Wednesday, May 28, 2003
Thurman Squiemphen, who died in an automobie accident May 11, was born on April 17, 1972, in Toppenish, Wash.
He was a tribal member of the Yakama Nation. His parents are Terry and Gladys Squiemphen. Grandparents are Earl and Rita Squiemphen and Atwal Hazel Canapa and Oliver Meninick Sr.
Thurman was raised in Warm Springs with brothers Vernon and Phillip. He went to grade school in Warm Springs and junior high and high school in Madras. He graduated from Madras High School in 1990. He recently graduated from Mt. Hood Community College in the Fisheries Program.
Thurman excelled in cross country in high school, lettering all four years. At the tender age of 13, Thurman was inducted into the Hood To Coast Relay and ran every year since.
Once out of high school, he took an interest in Rodeo, participating in roping, Wild Horse Race, Saddle Bronc and Endurance races. He was also a hunter, providing elk and deer meat for the elders, a fisherman (pole and dip netting), and liked to camp. Another favorite sport of his was basketball. He played in a lot of youth tournaments with brothers Vernon and Phillip and his many cousins.
On July 4, 2000, Thurman married Donnetta, surrounded by all of their family and friends. He was a loving father to Alisia, Trevdon and Kimiko, as well as uncle to Marjorie.
Thurman was known as an easygoing guy, with a great sense of humor and a friendly smile for everyone. He made friends easily. All who knew him will miss him.
Hood River resident Ray Edward Vanderslice died May 26, 2003, at Providence Hood River Memorial Hospital. He was 72 years of age. Arrangements are pending at Anderson’s Tribute Center 541-386-1000.
Vancouver, Wash., resident and former Hood River, Ore., resident Cynthia “Cindy” Lee Henry died May 26, 2003, at her home in Vancouver, Wash. She was 54 years of age. Please call Anderson’s Tribute Center at 541-386-1000 for service times.
Rev. Kelsey Norman Clear, 72, a pastor in The Dalles for 39 years died at the local hospital of a sudden illness, on Saturday, May 24, 2003.
He was born Oct. 26, 1930, in Evening Shade, Ark., the oldest of three children to Clifford and Leila Ann (Watson) Clear.
Viewing visitation will be held at Spencer, Libby & Powell Funeral Home on Wednesday, May 28, from 2 to 7 p.m. and 8:30 a.m. to 1:00 p.m. on Thursday.
Memorial services will be held at Covenant Christian Community, 2630 East 18th St., at 1 p.m. on Thursday, May 29. Private burial will be held at Parklawn Cemetery.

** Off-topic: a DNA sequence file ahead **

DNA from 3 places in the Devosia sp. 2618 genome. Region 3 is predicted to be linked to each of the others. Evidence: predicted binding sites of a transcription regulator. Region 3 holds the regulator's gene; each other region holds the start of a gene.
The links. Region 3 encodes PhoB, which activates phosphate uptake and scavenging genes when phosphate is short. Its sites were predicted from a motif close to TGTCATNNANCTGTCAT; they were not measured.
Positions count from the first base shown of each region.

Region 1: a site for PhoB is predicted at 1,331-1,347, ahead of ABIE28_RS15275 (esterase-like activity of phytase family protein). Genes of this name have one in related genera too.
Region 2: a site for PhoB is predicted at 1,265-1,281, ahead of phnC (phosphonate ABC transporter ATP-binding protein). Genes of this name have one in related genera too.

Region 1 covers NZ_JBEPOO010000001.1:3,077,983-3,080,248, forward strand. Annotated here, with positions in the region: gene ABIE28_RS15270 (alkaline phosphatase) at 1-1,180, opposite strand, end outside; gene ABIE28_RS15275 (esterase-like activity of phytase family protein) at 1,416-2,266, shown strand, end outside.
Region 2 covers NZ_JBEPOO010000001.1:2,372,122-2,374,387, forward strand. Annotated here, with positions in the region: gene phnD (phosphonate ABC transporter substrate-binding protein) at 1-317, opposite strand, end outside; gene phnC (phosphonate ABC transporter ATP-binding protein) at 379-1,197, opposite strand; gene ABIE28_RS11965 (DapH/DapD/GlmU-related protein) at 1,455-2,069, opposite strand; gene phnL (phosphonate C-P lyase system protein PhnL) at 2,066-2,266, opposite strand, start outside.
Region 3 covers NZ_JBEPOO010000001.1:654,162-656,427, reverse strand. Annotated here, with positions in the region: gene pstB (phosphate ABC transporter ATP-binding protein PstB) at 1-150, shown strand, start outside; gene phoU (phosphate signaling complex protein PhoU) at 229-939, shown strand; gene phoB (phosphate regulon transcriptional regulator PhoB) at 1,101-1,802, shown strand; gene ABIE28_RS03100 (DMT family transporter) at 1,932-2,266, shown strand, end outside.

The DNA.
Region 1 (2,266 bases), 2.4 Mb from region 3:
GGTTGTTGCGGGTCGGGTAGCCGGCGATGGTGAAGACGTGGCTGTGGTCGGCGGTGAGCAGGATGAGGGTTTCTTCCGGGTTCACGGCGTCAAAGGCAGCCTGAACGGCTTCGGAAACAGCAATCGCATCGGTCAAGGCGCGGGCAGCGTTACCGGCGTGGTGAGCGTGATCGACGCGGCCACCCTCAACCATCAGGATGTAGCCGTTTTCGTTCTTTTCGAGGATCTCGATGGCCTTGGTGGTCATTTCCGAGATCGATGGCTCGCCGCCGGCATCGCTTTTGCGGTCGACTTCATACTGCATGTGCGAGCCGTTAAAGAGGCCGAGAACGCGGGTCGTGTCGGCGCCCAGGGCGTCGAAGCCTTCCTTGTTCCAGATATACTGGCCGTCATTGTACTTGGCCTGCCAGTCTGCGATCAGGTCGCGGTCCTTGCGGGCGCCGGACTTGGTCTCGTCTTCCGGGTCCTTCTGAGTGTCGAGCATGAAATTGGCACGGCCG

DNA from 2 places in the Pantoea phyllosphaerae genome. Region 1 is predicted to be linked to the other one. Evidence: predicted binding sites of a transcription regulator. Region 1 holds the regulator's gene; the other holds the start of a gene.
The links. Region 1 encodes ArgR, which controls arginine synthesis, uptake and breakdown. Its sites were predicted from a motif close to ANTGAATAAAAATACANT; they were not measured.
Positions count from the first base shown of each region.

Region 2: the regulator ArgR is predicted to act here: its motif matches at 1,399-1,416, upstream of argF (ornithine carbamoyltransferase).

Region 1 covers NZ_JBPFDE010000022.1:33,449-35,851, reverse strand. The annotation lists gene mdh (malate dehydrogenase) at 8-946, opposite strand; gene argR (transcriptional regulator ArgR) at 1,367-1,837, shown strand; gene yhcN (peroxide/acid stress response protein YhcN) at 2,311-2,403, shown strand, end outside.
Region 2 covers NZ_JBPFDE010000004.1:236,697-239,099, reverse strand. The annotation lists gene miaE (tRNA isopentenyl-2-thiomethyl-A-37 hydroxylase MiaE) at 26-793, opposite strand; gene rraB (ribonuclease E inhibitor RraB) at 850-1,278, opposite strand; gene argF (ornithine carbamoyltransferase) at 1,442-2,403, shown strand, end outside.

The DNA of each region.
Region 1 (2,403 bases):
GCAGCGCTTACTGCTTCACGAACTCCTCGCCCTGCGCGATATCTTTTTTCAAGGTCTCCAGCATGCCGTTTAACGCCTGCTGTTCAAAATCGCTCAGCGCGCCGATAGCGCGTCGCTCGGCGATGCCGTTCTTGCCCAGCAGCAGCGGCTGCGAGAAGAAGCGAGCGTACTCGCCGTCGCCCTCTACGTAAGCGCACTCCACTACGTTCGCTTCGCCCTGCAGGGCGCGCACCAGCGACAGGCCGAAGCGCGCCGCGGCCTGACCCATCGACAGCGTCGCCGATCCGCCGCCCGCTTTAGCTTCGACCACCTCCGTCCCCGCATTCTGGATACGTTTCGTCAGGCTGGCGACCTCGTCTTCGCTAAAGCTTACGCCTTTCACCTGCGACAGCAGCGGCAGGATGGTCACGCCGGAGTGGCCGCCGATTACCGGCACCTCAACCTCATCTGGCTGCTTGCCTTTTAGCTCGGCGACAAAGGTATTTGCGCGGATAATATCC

A full obituary will appear in the May 31 edition.
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Parkdale third graders sing "12 Disaster Days of Christmas"
Welcome to your sing-able Christmas gift list. What follows is an emergency rendition of “12 Days of Christmas” – for outfitting your home or car in case of snow storm, earthquake, flood or other emergency. Read it as a simple list, or sing it to the tune of “12 Days” – you know, as in “ … and a partridge in a pear tree…” Not to make light of it, but the song is a familiar framework for a set of gift ideas that you could consider gathering together, even if the recipient already owns items such as a bunch of coats, tire chains and flashlights. Stores throughout the Gorge are stocked up on all these items. Buying all 12 days might be prohibitive, but here are three ideas for checking any of the dozen off your list (notations follow, 1-12.) The gift items needed to stay warm, dry and safe are also coded to suggest items in your abode (A) in your car (C) or both (B). 12 Gallons of Water (A) 11 Family meals (B) 10 Cans of propane (A) 9 Hygiene bags (B) 8 Packs of batteries (A) 7 Spare coats (B) 6 Bright red flares (C) 5 Cozy blankets (B) 4 Tire chains (C) 3 Flashlights (B) 2 cell phone chargers (B) 1 And a crush-proof first aid kit (B) Price ranges? Here’s a few quotes for days Three, Two, Four and Nine: n A family gift of flashlights (three will run $15-30, Hood River Supply, Tum-A-Lum) n Cell phone chargers (two will run $30-60) n Tire chains (basic set, $30, Les Schwab, returnable if unused for the winter) n Family meals ($100 or so should cover the basics for three or four reasonably well-fed days) n The home kit should be kept in a handy place near an exit, and remember that water needs to be replenished every few months. If you have a solid first aid kit already, switch out the gift idea with “and-a-sto-o-u-t- tub-for it-all …” Otherwise, it’s a case of assembling your home or car kits and making sure all members of the family know what the resources are and how to use them (ie flares and propane). Emergency situations are at worst life-threatening, at best deeply uncomfortable if you and your family are left without power for an extended period, or traveling and find yourself in a situation where you need to wait out a storm, lengthy traffic delay, or other crisis. Notes on the 12 gift ideas: 12 – Gallons of water: that’s one per person in a four-member family to last for three days, the recommended minimum to be prepared for utility outages. 11 – Easy-open packaged goods, energy bars, dried food and nuts are good things to include for nutrition. Think of what your family of four needs for three days to stay fortified and hydrated (see number 12). Can-opener also recommended 10 – If you have a propane camping stove, keep extra fuel handy. 9 – Hygiene bags: put packaged moistened towelettes, toilet paper, and plastic ties in large garbage bags (for personal sanitation) Resource list courtesy of Hood River County Emergency Management, Barbara Ayers, manager/ 541-386-1213. The county also reminds residents to Get a Kit, Make A Plan to connect your family if separated, and Stay Informed. See www.co.hood-river.or.us to opt-in for citizen alerts. Enlarge